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Oatlands and Lake Dulverton, undated postcard (Tasmaniana Library)

Oatlands, on the shores of Lake Dulverton, was named and selected as a township by Governor Macquarie on 3 June 1821, and by 1827 a survey and street plan had been laid out by surveyor William Sharland. It quickly became a vital link between Hobart and Launceston, with a good supply of building timber and stone, and the erection of barracks, gaol, courthouse, numerous inns (six licensed hotels by the 1850s), churches, schools and dwellings. It is the centre of a prosperous rural area, noted for sheep, cattle and grain (formerly milled at the Callington Mill), and is reputed to have more colonial stone buildings per capita than any other Australian town. The population today is over 2000.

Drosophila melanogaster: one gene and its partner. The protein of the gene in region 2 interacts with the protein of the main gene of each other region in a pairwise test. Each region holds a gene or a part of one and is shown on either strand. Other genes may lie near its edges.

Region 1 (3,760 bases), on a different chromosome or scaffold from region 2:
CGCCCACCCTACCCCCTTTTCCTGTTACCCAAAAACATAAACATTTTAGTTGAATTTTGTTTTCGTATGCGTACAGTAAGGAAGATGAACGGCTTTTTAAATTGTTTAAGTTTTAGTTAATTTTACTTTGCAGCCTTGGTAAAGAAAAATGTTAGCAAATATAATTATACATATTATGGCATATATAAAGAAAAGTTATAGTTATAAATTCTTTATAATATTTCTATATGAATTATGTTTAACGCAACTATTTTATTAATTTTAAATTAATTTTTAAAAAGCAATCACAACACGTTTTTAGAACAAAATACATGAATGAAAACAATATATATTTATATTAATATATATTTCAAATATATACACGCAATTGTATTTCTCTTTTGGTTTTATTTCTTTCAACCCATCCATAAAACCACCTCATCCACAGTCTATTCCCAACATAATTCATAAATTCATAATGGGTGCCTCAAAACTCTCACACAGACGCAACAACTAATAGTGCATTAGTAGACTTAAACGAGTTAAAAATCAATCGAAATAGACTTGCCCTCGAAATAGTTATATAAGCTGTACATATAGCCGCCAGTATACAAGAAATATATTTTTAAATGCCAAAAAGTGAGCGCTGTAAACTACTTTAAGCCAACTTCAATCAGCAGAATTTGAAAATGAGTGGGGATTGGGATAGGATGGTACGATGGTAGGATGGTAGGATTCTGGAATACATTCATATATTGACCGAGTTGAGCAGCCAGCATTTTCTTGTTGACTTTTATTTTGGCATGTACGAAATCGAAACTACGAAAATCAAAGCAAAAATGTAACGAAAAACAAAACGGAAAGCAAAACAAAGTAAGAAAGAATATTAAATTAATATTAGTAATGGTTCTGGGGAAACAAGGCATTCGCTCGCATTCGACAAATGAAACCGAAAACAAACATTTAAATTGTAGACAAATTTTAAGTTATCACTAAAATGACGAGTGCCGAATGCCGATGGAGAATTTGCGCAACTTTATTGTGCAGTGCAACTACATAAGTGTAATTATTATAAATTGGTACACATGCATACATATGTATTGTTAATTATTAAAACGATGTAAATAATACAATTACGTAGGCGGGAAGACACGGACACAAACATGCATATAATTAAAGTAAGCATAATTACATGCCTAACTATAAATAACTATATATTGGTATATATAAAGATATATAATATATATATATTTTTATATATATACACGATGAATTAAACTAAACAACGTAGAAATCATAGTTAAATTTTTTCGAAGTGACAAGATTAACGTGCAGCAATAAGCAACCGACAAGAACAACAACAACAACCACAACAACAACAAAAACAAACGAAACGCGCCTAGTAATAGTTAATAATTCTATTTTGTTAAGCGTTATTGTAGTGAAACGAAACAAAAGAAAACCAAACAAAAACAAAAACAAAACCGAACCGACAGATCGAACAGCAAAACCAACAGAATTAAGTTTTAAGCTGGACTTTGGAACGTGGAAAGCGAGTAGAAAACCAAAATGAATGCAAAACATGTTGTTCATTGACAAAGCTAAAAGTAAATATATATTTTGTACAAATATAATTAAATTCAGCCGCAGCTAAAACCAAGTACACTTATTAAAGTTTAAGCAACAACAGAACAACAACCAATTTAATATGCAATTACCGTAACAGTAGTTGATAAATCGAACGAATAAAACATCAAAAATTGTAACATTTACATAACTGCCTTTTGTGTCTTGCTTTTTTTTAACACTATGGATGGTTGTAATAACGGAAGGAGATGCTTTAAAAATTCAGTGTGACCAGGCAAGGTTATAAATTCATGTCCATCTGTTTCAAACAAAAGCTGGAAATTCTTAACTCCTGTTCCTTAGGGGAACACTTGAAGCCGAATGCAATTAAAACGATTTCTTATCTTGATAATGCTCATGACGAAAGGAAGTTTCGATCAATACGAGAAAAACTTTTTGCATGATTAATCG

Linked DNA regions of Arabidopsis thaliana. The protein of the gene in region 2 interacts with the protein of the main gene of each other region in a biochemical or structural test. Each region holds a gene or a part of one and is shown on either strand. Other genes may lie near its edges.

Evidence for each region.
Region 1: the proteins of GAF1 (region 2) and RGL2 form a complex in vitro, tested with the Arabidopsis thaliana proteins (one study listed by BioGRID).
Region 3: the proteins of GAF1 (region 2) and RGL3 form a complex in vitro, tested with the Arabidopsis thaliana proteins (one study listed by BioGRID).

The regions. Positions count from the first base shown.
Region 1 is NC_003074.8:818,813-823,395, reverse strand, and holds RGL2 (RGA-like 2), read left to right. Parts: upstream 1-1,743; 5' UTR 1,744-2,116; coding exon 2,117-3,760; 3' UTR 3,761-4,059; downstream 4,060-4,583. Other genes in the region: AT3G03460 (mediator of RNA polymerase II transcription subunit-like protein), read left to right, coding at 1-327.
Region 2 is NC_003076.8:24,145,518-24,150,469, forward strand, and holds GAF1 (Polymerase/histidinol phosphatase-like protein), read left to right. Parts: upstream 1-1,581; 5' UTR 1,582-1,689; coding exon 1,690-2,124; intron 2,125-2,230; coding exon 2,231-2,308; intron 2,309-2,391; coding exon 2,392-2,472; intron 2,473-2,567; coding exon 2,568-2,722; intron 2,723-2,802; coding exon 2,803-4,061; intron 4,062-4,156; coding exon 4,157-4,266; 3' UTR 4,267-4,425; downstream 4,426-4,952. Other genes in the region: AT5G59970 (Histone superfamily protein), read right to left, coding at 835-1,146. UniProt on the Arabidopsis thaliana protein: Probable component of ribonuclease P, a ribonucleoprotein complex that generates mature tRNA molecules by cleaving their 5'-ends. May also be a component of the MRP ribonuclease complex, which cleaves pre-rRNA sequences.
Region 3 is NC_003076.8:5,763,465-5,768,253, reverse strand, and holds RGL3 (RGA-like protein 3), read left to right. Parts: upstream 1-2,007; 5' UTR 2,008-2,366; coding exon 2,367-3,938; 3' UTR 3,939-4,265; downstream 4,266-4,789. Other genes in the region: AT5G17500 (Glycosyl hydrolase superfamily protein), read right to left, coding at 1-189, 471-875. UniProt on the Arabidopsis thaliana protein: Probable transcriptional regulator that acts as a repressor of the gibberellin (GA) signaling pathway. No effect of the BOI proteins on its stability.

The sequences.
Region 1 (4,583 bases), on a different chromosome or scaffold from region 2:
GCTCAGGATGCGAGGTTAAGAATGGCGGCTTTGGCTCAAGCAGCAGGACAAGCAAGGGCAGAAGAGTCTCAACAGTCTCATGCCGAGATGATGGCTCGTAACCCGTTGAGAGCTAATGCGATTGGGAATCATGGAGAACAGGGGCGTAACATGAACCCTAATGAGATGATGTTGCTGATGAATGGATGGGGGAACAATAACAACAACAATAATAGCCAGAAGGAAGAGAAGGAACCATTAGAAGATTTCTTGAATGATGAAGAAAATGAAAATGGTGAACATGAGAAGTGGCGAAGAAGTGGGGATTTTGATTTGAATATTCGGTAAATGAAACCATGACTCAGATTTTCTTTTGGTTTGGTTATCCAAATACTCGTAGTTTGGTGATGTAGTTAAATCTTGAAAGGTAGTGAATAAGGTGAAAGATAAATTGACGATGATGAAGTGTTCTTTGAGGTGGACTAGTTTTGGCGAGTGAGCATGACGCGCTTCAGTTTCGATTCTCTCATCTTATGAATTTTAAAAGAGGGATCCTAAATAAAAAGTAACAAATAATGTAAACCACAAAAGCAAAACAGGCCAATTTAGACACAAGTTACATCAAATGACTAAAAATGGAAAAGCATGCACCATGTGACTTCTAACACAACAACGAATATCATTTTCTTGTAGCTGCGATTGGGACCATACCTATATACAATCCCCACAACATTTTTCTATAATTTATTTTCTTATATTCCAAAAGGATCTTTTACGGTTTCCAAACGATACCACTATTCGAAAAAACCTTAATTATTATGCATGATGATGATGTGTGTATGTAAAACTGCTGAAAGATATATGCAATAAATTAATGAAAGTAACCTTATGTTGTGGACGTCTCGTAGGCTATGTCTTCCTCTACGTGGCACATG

Further reading: J Cantwell, Oatlands, [Oatlands], 1993; K von Stieglitz, A history of Oatlands and Jericho, Evandale, 1960.

Jill Salmon